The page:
The upcoming Syrian ceasefire could be difficult to hold because of the convoluted balance of forces in the region and neighbor Turkey's positions on the conflict.
Turkey does not believe that the ceasefire should apply to Syrian Kurds, whom it considers a "terrorist" organization. The arrangement of forces in Syria also poses a danger to the ceasefire, according to Turkish People's Republican Party (CHP) deputy foreign affairs chief Öztürk Yılmaz.
"For example, currently al-Nusra Front fighters control Idlib [province]. If military operations against them will continue and the opposition opposes this, it would mean another failure, or at least slippage in the negotiation process," Yılmaz told Sputnik Turkiye.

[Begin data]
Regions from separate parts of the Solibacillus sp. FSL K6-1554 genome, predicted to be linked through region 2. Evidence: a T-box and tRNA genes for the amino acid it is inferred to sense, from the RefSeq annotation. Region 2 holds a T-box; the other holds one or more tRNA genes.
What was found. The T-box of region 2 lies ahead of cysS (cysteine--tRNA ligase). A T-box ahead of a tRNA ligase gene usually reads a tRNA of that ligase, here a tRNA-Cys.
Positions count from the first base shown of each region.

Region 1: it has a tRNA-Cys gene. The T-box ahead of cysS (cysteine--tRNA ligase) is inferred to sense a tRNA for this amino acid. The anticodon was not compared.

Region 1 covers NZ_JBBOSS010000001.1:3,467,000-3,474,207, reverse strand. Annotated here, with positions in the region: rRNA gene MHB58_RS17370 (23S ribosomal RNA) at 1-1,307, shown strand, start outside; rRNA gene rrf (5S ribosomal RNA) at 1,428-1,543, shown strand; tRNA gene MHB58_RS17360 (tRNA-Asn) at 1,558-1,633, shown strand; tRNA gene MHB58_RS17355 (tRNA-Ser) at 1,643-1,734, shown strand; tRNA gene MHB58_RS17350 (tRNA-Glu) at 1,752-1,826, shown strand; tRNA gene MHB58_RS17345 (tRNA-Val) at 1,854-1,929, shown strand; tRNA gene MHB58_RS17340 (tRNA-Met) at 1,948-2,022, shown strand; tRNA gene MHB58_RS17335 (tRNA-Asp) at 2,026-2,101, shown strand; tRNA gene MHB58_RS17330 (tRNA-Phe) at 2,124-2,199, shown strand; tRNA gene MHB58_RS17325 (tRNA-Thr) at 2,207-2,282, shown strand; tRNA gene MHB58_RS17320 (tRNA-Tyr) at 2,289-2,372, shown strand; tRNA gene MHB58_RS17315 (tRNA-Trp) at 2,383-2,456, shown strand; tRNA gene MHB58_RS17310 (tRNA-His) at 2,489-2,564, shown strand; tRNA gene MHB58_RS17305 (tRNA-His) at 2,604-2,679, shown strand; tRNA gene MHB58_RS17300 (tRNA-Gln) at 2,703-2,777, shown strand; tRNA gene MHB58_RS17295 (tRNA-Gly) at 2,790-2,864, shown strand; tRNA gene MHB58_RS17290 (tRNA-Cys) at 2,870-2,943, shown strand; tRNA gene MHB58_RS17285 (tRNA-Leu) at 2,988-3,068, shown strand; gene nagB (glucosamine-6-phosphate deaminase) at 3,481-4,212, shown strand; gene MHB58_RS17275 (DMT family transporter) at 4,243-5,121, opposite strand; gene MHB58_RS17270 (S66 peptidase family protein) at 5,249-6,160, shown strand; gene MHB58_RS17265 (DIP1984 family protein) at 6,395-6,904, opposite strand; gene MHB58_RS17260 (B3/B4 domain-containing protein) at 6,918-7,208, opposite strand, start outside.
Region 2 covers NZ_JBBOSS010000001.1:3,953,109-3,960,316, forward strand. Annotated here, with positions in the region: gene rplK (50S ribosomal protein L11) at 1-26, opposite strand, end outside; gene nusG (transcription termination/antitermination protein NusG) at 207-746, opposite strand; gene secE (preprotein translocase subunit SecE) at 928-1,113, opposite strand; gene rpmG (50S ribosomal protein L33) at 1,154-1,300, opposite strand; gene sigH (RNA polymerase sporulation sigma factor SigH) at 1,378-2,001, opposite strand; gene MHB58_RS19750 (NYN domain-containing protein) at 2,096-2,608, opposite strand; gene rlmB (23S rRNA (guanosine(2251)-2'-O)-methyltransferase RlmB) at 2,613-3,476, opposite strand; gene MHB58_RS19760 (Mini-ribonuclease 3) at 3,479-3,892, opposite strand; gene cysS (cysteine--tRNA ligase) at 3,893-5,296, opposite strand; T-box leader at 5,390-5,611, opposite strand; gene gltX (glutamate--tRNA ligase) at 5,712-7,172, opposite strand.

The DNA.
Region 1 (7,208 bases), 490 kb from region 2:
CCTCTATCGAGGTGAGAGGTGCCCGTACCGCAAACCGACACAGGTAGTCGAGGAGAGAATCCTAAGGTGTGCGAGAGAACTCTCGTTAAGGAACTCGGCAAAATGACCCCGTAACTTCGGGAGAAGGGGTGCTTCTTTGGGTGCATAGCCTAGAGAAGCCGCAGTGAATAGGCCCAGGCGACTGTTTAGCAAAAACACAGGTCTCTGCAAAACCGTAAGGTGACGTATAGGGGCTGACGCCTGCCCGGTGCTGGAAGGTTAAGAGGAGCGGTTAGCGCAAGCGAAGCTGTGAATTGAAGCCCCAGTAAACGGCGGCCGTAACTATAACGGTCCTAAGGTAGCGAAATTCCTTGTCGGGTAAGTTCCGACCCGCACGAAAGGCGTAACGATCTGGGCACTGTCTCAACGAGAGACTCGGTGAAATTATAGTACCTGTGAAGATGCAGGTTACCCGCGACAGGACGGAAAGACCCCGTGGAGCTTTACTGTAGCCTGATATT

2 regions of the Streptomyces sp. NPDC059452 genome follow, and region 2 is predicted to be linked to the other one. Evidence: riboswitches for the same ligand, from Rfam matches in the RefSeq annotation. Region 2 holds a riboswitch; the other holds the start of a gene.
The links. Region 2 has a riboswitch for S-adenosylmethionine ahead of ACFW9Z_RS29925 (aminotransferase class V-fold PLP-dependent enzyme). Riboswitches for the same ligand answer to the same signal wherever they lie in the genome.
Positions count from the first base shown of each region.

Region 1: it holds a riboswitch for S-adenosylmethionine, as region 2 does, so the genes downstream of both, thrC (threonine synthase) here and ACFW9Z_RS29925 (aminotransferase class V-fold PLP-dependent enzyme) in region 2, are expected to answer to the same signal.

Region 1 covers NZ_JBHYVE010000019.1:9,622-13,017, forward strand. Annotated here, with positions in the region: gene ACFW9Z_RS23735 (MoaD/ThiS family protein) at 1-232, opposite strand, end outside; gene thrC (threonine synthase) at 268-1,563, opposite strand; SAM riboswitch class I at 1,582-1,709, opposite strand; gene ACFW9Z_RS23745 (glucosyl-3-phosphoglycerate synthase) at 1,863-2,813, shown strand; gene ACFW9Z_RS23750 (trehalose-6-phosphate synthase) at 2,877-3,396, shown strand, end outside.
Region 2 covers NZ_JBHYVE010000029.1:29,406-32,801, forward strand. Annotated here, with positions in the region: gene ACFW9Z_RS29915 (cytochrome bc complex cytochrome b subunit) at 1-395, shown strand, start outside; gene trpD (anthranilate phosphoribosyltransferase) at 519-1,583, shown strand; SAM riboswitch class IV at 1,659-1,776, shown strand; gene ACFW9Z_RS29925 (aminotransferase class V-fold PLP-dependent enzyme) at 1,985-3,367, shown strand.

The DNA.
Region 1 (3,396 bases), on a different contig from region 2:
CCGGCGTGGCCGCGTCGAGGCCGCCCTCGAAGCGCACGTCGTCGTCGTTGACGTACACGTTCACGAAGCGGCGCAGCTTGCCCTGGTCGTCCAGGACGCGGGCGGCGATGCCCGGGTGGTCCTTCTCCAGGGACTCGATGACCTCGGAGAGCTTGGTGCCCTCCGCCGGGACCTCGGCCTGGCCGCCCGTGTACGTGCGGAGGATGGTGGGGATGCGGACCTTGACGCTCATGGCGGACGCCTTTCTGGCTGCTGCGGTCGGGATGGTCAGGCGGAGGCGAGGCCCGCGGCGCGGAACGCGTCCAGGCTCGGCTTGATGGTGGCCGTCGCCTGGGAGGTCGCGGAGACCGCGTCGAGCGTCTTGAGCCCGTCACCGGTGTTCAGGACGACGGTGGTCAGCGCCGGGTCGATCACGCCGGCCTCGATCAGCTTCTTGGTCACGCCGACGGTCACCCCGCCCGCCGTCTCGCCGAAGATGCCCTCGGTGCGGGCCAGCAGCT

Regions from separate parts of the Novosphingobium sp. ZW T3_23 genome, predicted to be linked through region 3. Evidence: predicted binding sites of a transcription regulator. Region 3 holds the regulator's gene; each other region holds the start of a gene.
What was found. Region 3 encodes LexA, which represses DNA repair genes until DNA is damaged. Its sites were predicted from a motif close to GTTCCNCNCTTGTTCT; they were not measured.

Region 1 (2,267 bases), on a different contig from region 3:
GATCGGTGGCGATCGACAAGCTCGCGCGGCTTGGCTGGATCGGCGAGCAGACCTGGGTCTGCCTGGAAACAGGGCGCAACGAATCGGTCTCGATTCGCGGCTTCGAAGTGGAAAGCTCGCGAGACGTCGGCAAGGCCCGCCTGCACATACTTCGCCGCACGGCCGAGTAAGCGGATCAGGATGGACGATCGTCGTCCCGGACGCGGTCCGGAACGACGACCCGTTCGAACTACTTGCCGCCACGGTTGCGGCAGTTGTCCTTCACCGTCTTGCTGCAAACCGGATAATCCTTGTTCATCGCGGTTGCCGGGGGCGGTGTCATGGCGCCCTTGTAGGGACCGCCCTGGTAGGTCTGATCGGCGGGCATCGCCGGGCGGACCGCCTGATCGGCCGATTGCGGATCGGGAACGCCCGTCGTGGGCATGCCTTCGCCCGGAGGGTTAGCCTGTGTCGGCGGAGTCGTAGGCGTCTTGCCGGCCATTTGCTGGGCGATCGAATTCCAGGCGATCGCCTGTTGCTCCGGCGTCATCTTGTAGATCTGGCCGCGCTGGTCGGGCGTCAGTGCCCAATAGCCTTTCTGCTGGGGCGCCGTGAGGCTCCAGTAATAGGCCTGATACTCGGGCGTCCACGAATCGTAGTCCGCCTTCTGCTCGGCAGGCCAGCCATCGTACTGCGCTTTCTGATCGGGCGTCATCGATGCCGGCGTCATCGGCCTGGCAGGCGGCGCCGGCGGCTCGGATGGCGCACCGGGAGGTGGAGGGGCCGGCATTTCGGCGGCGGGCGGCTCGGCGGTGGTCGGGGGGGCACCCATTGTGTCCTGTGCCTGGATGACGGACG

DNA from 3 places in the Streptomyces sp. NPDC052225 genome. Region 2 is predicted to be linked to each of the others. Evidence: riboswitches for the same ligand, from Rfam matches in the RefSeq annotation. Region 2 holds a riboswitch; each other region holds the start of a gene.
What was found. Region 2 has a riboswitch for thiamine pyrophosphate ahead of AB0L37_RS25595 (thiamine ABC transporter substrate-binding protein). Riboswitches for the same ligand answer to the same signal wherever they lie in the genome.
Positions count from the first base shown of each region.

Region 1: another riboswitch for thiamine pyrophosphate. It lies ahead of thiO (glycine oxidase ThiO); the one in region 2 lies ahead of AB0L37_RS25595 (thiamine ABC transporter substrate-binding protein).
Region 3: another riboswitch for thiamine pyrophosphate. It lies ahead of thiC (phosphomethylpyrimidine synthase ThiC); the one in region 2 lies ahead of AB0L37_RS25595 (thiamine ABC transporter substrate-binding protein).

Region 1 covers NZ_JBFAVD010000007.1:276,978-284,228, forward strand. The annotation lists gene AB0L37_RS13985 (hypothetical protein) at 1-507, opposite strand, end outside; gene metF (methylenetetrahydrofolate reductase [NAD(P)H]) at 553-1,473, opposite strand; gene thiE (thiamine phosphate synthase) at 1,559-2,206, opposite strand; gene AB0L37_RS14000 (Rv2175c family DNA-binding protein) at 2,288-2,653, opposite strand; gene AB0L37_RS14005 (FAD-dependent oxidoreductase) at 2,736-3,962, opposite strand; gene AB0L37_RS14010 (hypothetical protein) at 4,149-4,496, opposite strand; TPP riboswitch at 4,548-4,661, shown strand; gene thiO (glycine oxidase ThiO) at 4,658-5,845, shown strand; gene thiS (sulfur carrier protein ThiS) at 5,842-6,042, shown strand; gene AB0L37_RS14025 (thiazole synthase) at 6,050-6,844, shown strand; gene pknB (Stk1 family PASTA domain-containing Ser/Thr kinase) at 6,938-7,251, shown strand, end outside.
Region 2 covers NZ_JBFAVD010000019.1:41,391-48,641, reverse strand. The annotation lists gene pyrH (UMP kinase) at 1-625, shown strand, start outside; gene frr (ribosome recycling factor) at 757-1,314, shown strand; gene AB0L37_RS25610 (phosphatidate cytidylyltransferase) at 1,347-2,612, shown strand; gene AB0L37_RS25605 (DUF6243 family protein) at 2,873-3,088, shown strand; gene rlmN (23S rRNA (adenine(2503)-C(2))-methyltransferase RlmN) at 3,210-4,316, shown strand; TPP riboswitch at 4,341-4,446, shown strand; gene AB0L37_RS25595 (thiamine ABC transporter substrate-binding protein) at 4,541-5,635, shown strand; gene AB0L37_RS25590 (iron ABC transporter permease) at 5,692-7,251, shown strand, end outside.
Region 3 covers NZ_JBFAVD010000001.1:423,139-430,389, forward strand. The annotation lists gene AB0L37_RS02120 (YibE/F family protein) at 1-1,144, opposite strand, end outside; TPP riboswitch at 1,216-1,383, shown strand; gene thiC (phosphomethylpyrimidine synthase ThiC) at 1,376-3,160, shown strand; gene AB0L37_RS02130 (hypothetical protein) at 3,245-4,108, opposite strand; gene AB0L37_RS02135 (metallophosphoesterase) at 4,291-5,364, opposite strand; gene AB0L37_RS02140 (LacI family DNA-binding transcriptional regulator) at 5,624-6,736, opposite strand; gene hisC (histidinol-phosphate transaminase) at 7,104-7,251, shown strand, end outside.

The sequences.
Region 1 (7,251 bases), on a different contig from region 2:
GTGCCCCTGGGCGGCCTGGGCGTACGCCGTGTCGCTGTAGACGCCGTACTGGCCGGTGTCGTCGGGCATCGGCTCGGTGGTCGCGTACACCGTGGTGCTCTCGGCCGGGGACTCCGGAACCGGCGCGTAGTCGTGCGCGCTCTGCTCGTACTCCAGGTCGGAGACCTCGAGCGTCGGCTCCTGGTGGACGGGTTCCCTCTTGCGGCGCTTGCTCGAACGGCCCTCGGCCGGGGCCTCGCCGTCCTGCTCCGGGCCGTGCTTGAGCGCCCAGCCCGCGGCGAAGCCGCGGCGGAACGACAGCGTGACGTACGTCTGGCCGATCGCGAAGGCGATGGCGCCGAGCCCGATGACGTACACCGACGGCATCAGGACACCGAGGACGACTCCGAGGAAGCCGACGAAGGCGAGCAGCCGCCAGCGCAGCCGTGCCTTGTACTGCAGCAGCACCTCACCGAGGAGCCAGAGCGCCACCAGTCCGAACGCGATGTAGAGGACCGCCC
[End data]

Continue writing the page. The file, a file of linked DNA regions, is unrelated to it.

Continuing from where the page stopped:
According to the ruling Justice and Development Party's (AKP) foreign relations chief Fatma Betül Sayan Kaya, Turkey intends to continue equating the Daesh terrorist group with the Kurdish organizations fighting it.
"We hold our original position that the Democratic Union Party [PYD] and the Kurdish self-defense forces [YPG] are terrorist organizations. We make no distinction between them and Daesh," Kaya told Sputnik Turkiye.
In this situation, Kurds and their allies around northern Aleppo province's Afrin could become the chief force fighting the terrorist al-Nusra Front and its Syrian rebel allies.
The ceasefire, which has a condition that sides cannot use the cease of hostilities to strengthen themselves, could also be broken by Turkey, which has openly supplied rebels in northern Syria in the past several days.